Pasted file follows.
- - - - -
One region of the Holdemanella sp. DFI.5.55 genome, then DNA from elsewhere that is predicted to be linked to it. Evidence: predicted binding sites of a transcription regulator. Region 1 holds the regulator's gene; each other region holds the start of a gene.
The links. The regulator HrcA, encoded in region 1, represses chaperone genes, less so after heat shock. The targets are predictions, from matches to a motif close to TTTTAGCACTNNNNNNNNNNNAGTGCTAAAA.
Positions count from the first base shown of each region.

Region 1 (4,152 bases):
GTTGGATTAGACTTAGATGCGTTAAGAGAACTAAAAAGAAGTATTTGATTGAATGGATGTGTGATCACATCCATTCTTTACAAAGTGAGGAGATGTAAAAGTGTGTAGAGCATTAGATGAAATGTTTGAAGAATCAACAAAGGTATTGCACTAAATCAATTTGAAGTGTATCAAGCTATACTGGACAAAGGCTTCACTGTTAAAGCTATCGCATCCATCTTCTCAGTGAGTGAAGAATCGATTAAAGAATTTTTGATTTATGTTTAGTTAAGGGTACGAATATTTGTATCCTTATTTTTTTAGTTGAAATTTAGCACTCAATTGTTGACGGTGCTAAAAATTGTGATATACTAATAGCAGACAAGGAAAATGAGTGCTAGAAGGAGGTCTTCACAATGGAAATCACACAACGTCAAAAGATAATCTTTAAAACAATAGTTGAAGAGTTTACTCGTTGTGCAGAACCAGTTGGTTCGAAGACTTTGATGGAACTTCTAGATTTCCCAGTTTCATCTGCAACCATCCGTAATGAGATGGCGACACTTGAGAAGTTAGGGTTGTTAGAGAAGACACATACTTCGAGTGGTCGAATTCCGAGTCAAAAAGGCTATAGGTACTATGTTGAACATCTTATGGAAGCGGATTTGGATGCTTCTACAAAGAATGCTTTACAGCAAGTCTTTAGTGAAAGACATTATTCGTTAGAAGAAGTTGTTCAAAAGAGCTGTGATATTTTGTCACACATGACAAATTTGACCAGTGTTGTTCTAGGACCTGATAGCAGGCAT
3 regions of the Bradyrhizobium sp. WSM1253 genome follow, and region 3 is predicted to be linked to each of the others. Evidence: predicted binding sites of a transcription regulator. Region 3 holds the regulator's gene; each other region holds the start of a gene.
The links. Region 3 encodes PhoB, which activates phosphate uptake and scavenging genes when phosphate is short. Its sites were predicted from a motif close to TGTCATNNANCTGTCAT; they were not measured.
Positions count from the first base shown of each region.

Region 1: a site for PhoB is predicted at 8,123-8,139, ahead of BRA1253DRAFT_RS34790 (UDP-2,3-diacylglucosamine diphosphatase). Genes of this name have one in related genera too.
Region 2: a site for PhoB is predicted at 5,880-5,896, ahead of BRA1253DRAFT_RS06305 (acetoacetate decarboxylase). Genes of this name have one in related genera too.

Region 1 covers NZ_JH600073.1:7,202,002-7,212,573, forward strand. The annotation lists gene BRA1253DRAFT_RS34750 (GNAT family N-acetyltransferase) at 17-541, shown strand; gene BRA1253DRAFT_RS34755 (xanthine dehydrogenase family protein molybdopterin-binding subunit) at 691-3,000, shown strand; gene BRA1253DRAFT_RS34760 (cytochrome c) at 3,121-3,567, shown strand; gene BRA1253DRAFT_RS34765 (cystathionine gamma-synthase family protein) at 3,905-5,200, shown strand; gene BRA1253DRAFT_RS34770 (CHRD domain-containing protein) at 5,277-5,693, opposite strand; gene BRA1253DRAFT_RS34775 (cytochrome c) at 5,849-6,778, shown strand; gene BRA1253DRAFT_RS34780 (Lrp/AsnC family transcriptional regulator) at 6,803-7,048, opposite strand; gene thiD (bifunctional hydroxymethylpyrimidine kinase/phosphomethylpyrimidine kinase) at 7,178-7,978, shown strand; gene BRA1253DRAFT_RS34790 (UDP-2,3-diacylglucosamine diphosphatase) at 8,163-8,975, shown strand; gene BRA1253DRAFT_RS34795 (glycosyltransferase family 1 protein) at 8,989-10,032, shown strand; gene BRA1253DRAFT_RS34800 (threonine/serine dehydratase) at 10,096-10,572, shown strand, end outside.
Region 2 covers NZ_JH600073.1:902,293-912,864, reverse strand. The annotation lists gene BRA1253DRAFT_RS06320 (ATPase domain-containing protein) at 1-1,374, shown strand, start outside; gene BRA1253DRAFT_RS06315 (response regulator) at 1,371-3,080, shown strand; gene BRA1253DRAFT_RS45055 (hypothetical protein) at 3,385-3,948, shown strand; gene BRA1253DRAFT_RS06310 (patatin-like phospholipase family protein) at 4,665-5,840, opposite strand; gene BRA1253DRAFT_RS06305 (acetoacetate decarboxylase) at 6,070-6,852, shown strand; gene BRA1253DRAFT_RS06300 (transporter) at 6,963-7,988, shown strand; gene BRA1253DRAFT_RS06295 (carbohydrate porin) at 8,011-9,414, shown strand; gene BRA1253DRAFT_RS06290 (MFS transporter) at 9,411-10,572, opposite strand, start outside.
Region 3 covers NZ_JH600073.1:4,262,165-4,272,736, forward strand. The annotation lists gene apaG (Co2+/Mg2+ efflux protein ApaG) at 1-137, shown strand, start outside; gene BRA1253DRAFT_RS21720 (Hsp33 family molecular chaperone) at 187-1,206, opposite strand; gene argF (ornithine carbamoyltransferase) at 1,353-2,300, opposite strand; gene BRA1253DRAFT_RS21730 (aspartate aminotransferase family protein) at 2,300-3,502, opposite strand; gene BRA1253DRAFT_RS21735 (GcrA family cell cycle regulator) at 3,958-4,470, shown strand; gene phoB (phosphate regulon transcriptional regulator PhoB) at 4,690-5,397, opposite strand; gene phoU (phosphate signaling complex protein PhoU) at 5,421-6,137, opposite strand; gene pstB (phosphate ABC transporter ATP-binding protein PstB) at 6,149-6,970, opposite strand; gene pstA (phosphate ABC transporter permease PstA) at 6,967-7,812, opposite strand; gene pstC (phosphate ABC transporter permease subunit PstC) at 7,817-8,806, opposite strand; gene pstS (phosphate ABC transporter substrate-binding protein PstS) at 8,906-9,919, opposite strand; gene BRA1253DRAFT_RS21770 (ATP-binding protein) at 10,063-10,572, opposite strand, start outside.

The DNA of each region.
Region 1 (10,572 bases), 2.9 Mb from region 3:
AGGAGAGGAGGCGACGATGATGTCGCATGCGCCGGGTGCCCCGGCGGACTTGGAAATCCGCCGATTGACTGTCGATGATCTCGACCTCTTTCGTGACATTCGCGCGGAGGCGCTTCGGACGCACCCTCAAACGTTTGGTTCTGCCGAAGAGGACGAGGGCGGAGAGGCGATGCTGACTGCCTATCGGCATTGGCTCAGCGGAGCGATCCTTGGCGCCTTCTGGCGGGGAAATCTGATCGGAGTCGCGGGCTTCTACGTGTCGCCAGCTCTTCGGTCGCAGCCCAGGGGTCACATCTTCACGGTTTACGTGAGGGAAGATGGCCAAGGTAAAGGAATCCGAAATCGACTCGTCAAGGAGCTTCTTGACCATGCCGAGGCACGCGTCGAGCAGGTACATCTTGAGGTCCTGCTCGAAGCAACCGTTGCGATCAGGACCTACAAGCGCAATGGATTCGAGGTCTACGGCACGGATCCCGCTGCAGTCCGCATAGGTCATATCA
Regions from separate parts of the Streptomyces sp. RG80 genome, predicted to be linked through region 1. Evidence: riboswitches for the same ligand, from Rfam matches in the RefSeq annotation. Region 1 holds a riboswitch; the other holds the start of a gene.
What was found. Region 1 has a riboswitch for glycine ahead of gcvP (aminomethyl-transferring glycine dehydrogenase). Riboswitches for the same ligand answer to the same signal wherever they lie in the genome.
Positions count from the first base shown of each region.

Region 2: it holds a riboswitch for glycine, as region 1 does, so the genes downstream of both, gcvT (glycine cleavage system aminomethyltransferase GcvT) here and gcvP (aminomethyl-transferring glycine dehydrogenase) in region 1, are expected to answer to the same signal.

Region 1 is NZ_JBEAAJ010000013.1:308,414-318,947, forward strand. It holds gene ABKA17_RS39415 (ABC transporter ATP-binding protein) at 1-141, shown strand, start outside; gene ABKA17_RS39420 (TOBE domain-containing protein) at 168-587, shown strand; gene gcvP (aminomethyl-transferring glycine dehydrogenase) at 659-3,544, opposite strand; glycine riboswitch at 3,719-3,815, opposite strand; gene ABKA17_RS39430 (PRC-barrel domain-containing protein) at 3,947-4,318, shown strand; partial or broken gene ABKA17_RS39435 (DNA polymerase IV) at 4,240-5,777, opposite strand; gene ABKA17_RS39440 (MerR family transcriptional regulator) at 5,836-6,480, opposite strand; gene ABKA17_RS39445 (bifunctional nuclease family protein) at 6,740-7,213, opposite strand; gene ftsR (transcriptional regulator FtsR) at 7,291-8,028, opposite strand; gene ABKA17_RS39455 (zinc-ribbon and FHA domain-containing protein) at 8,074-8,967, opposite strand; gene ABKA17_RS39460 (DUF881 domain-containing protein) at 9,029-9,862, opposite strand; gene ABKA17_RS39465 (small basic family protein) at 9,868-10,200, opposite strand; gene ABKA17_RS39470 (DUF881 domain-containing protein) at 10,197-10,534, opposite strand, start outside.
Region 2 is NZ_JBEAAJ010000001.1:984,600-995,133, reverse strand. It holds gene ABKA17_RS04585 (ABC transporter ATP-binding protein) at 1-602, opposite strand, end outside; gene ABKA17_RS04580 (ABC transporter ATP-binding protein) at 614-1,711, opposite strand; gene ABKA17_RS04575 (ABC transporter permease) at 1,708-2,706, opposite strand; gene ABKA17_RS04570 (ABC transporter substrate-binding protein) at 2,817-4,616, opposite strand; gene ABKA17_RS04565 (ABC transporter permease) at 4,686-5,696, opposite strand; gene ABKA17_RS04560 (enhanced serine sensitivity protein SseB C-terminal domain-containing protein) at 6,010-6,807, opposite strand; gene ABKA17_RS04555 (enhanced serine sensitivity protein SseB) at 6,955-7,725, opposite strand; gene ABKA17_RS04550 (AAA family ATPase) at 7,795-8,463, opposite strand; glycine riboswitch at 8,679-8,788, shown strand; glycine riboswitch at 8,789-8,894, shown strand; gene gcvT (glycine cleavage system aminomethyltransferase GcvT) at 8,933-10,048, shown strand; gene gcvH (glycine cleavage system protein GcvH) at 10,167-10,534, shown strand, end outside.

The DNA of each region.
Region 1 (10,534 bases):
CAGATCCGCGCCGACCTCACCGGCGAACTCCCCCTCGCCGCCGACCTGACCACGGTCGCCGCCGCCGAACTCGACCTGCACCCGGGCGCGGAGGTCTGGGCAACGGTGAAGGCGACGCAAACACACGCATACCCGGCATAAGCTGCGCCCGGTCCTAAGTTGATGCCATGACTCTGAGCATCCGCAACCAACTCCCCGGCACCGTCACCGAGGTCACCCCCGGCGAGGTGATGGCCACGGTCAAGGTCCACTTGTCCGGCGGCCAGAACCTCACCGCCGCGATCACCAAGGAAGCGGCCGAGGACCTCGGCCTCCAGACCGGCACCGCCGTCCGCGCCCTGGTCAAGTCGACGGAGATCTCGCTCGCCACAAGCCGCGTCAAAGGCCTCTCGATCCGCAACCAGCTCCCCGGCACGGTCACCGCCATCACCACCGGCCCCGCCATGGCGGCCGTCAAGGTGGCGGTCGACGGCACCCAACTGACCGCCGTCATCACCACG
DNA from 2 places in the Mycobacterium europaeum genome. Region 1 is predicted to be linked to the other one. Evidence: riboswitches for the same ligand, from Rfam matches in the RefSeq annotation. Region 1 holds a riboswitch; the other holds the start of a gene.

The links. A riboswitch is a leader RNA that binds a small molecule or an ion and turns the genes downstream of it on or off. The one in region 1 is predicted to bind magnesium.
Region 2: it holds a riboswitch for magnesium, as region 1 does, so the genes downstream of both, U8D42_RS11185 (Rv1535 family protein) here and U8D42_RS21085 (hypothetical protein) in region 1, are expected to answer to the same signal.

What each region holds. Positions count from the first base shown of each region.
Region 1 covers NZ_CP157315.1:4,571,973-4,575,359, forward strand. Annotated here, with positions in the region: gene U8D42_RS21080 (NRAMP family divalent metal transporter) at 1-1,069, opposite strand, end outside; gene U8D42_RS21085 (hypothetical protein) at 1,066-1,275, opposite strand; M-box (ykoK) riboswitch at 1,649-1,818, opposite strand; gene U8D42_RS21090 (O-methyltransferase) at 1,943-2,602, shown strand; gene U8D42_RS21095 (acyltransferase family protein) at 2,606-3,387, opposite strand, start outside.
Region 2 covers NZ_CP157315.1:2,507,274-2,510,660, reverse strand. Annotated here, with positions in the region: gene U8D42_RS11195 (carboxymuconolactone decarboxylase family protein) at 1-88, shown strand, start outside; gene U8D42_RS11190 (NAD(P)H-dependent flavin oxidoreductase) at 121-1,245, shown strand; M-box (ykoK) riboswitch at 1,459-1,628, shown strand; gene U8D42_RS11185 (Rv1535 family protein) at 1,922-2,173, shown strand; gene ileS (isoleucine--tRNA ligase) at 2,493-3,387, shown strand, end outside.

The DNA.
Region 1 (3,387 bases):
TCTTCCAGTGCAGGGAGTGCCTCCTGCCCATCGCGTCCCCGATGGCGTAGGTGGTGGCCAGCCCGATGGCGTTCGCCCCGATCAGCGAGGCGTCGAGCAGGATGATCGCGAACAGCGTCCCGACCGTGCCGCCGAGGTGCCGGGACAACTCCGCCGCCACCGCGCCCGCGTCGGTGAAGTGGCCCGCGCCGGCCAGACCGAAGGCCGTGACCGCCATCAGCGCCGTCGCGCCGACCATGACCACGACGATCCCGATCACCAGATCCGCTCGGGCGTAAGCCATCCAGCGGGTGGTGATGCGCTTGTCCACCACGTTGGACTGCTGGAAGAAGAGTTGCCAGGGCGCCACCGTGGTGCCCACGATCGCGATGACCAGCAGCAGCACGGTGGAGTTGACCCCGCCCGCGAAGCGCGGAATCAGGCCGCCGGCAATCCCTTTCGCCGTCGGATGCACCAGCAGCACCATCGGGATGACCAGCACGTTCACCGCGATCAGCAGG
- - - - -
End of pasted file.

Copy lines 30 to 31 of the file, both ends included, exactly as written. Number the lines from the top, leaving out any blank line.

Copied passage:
Region 1 covers NZ_CP157315.1:4,571,973-4,575,359, forward strand. Annotated here, with positions in the region: gene U8D42_RS21080 (NRAMP family divalent metal transporter) at 1-1,069, opposite strand, end outside; gene U8D42_RS21085 (hypothetical protein) at 1,066-1,275, opposite strand; M-box (ykoK) riboswitch at 1,649-1,818, opposite strand; gene U8D42_RS21090 (O-methyltransferase) at 1,943-2,602, shown strand; gene U8D42_RS21095 (acyltransferase family protein) at 2,606-3,387, opposite strand, start outside.
Region 2 covers NZ_CP157315.1:2,507,274-2,510,660, reverse strand. Annotated here, with positions in the region: gene U8D42_RS11195 (carboxymuconolactone decarboxylase family protein) at 1-88, shown strand, start outside; gene U8D42_RS11190 (NAD(P)H-dependent flavin oxidoreductase) at 121-1,245, shown strand; M-box (ykoK) riboswitch at 1,459-1,628, shown strand; gene U8D42_RS11185 (Rv1535 family protein) at 1,922-2,173, shown strand; gene ileS (isoleucine--tRNA ligase) at 2,493-3,387, shown strand, end outside.